Women’s Human Rights Film Series

The Women's Human Rights Film Series

Thought-Provoking Films

The Friends and The Advocates for Human Rights return for a twelfth season of thought-provoking and enlightening films followed by moderated discussions throughout the fall and spring. Films in the series cover a broad range of human rights issues that affect women around the globe.


2016 Winter/Spring Season


India's Daughter 2

“India’s Daughter”

Thursday, January 21, 6:30 p.m.
Highland Park Community Center Auditorium

“India’s Daughter” is the powerful story of the 2012, brutal gang rape on a Delhi bus of a 23 year old medical student, who later died from her injuries. The assault made international headlines and ignited protests by women in India and around the world, inspiring filmmaker Leslee Udwin to create a cinematic, impassioned plea for change. The film pays tribute to a remarkable young woman and explores the stories behind the incident, the ramifications throughout India, and lays bare the way in which societies’ patriarchal values have spawned such acts of violence globally.

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A path appears

“A Path Appears: Sex Trafficking in the USA”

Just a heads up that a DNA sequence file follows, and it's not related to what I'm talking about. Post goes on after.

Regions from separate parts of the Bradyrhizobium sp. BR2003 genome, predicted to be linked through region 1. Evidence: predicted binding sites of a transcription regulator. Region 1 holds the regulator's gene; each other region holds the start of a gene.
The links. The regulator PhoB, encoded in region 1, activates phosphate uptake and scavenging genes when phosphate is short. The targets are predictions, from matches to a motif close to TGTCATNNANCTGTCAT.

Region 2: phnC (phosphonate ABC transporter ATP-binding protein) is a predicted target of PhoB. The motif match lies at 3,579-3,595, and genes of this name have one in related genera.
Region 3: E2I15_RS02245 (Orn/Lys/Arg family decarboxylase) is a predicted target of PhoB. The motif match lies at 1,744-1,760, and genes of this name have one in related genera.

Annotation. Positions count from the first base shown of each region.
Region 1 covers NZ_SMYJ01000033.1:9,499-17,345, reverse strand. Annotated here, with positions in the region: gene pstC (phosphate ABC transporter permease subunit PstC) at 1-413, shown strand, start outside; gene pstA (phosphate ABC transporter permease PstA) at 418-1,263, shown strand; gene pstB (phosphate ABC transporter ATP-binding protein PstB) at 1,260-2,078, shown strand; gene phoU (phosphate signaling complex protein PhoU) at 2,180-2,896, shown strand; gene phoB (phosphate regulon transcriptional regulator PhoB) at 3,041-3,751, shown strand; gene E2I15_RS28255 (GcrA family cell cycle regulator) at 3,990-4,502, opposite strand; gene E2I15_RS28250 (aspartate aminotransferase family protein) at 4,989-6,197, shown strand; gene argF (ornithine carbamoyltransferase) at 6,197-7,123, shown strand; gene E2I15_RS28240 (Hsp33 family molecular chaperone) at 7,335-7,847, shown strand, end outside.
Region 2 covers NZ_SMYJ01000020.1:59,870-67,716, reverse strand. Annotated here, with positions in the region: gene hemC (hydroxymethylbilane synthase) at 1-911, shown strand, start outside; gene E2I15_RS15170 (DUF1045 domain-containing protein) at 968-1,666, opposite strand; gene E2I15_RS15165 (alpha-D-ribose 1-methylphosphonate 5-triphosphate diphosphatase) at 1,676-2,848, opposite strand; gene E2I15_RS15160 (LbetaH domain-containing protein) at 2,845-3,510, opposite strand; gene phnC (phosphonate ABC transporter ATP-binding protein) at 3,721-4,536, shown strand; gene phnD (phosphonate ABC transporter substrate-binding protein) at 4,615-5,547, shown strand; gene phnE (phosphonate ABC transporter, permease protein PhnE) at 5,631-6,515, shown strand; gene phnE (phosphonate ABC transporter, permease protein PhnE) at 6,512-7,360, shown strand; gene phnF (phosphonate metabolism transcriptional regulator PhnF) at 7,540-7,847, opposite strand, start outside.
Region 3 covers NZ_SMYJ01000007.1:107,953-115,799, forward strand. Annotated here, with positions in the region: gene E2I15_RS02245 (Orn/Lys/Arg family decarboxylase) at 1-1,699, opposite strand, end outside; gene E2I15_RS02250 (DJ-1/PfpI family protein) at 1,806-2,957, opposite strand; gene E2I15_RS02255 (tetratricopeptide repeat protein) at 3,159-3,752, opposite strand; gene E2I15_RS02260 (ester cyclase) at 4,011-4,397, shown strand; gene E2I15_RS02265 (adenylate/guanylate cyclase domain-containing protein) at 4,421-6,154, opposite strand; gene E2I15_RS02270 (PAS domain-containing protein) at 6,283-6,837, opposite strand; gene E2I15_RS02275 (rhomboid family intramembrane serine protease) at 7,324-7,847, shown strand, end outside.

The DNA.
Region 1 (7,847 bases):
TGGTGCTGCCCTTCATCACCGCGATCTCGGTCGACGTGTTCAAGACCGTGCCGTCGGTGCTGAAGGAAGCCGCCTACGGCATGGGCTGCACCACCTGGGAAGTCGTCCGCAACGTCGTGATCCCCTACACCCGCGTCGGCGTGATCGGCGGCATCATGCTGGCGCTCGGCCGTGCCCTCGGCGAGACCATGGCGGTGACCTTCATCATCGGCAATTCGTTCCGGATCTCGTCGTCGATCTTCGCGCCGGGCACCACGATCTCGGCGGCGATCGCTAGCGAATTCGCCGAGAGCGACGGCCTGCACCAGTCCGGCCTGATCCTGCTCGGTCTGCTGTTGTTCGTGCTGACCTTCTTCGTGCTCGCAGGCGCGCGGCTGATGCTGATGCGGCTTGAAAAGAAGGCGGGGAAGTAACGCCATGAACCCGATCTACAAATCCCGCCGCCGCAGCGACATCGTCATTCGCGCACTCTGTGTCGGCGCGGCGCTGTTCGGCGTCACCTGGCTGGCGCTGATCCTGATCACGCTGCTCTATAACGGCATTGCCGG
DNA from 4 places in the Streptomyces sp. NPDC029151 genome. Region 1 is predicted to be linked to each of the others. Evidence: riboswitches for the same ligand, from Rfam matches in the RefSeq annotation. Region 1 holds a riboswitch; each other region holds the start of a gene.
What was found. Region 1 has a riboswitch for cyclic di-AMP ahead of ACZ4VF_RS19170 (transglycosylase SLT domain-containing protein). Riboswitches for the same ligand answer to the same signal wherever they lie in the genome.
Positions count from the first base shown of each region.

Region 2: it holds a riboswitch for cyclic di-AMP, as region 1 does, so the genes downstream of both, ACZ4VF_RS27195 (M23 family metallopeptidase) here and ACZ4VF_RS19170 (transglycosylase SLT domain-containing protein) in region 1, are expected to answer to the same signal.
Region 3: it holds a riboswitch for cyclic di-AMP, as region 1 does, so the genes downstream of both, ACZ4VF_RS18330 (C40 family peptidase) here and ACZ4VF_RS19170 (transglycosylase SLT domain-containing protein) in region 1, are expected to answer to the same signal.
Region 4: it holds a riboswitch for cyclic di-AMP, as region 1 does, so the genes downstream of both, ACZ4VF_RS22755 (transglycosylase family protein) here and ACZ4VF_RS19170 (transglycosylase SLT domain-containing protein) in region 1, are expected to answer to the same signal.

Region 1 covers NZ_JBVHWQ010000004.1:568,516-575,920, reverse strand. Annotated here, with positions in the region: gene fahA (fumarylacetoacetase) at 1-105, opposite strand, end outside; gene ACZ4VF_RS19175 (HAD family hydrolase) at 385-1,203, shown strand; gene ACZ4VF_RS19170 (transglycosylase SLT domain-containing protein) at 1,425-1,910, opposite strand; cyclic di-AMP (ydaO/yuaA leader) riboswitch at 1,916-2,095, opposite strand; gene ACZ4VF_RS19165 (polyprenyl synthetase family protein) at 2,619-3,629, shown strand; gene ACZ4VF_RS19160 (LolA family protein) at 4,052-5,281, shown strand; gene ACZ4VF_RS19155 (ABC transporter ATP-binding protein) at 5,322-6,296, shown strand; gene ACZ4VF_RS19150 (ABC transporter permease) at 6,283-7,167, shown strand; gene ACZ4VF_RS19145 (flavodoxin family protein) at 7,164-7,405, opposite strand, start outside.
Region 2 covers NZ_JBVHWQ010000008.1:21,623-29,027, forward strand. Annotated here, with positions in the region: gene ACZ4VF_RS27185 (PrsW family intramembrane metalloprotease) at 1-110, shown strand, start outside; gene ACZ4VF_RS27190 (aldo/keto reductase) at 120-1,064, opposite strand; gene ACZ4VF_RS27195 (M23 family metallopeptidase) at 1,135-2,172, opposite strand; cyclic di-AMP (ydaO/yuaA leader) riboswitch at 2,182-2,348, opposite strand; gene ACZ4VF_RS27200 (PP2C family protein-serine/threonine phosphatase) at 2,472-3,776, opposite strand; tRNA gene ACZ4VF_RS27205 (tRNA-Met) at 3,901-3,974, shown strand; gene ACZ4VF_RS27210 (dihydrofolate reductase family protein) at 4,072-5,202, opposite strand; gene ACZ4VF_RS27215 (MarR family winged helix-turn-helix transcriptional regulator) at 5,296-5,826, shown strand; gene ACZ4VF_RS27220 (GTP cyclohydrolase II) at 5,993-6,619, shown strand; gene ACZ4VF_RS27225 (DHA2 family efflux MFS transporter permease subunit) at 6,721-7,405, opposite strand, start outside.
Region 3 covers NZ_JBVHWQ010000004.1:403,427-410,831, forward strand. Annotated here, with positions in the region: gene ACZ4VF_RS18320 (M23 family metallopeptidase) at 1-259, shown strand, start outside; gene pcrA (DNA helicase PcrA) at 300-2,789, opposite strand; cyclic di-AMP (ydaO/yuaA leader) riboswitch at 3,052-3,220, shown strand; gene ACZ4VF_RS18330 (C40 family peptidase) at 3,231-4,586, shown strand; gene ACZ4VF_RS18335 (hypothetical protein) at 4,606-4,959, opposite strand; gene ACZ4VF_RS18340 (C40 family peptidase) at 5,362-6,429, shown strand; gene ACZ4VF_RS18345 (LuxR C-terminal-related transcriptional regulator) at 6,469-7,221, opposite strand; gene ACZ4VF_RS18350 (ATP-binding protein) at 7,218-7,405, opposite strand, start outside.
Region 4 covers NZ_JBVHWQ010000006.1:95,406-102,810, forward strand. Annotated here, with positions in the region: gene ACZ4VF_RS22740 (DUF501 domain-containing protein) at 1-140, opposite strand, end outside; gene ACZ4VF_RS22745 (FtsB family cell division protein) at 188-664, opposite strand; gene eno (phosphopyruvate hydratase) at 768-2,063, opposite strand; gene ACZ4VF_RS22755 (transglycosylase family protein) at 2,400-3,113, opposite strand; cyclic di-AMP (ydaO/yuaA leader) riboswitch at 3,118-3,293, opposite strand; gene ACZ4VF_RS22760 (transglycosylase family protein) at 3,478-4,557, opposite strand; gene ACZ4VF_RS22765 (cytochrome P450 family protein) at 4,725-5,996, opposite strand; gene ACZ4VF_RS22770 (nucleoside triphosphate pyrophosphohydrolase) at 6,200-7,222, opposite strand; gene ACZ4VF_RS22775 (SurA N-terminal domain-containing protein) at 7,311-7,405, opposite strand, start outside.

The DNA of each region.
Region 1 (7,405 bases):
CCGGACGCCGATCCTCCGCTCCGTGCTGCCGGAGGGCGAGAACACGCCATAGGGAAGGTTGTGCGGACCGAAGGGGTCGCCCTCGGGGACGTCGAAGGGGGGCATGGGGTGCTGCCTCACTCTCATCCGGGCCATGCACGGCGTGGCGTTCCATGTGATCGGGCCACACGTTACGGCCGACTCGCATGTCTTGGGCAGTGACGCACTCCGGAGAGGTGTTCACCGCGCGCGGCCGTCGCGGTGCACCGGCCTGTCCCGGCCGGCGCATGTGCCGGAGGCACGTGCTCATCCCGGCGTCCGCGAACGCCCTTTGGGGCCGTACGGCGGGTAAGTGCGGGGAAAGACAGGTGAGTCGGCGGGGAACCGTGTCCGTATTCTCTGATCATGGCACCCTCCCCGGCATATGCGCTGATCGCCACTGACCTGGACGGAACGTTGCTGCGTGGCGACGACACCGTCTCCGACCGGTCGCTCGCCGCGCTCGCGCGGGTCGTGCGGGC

Wednesday, March 9, 6:30 p.m.
Hamline Midway Library

The Department of Justice estimates that 300,000 children are at risk of being trafficked into sexual slavery in the U.S. In part one of “A Path Appears,” acclaimed New York Times writer Nicholas Kristof teams up with actor/advocates Ashley Judd, Blake Lively, and Malin Ackerman to interview the survivors behind these shocking numbers and illuminate the widespread existence of this violent crime taking place across America. The film explores anti-trafficking agencies’ efforts and law enforcement’s response, painting a complex picture of the problems that exist and the solutions we need to see. 

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llevate mis amoresLlévate Mis Amores (All of Me)”

Rescheduled from February 11.

Tuesday, March 22, 6:30 p.m.
Saint Anthony Park Library

Arturo González Villaseñor’s documentary “Llévate mis Amores” offers an intimate view of Las Patronas, a group of Mexican women who for 20 years have organized to offer food, drink and support to thousands of migrants traveling northward to the United States on the freight train “La Bestia” (The Beast). In the midst of a country at war, in a world where all hope seems lost, the Patronas embody human kindness, caring for total strangers as they go hurtling past on a fast-moving train to an unknown destiny.

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